Given what we know from previous policy initiatives by Australian Governments, of both political persuasions, about the impact on the mental health state of people detained for long periods of time, we should be concerned about the cultural appropriateness and adequacy of the mental health services that will be provided by the Australian Government to refugees moved to Nauru and Manus Island. A request for an account of the service levels that will be provided and how it is envisaged that the services will be delivered is appropriate. Given what we know about the delivery of such services in the past this is an issue that sadly is likely to require ongoing public attention and pressure.

Australian Selfishness:
One issue of principle about the offshore processing policy that has not received much attention is its fundamental selfishness.

Both Papua New Guinea and Nauru both are faced with development issues but have only limited administrative capacity. Taking on Australia's responsibilities through offshore processing puts demands on their respective Government's limited policy development and implementation capacity that would be better directed at helping improve the lot of their own communities. That is we are asking them to devote limited resources not for the benefit of their own communities but to help solve a political problem for Australia, a country that has extensive resources. There is a substantial element of injustice and selfishness embedded in this policy driven as it is by a refusal of many Australians to face the reality that we live in a troubled world and lack of willingness to share the burdens of that trouble.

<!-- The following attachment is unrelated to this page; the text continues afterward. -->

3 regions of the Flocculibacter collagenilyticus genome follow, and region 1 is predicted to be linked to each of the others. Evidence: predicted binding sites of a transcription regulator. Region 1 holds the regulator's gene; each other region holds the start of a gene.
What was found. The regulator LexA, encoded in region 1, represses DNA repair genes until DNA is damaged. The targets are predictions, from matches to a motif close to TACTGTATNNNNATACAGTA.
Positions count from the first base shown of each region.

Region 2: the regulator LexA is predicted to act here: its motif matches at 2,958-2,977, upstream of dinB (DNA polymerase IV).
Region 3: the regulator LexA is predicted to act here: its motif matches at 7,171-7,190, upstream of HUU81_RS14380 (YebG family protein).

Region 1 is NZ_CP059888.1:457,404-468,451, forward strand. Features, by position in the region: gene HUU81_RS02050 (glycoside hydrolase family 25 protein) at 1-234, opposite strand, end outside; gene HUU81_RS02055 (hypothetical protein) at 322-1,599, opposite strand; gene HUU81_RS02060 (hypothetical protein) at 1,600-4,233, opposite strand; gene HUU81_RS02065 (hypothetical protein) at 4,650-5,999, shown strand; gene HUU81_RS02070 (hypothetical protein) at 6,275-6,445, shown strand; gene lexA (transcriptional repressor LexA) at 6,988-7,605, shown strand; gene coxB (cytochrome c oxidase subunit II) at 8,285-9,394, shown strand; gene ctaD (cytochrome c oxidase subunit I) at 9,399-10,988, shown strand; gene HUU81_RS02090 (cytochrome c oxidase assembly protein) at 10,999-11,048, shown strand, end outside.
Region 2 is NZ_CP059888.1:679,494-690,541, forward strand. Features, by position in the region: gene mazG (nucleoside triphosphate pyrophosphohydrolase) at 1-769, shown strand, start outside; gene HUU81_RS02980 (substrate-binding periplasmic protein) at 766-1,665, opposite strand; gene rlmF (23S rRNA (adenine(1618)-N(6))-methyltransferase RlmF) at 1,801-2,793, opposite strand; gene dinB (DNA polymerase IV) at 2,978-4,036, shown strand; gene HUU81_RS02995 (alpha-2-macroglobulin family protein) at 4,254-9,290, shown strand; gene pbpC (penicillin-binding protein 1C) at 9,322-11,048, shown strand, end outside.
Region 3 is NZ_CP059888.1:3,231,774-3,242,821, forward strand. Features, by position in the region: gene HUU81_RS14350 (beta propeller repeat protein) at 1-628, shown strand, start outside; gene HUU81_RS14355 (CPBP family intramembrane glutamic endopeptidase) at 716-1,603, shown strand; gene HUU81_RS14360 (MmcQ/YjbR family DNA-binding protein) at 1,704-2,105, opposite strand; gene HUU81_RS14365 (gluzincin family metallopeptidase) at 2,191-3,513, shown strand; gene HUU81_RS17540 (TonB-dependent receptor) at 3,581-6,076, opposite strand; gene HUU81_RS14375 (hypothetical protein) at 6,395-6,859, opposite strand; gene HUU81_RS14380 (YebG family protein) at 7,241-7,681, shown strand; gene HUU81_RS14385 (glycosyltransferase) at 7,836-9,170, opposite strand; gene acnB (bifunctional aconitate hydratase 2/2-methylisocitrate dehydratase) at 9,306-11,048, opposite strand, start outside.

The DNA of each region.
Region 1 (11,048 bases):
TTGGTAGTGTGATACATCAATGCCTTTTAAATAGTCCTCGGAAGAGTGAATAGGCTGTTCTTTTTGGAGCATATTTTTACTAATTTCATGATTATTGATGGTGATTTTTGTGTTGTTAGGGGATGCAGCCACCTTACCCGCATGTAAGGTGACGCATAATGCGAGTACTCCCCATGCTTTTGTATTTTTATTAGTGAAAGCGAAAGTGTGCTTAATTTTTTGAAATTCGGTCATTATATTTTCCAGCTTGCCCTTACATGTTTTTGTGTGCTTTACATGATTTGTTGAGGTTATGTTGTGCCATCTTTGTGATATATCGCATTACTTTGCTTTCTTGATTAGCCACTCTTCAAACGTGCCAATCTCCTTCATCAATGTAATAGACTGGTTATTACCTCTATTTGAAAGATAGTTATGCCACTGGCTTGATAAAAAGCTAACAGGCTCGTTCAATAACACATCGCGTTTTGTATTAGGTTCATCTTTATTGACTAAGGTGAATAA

Doug Hynd was formerly a senior public servant, has been a highly active member of the Zadok community and is currently a PhD student in theology and public policy at the Australian Catholic University. He serves on the board of Ethos.

 

 

 

 

 

 

 


Comments

Andrew Kulikovsky
June 18, 2013, 11:51PM
This article makes many claims and assertions that I do not believe are warranted. The author seems too quick to make negative moral judgments about others with apparently little or no knowledge of the facts, the policy difficulties, or the motives of the policy makers.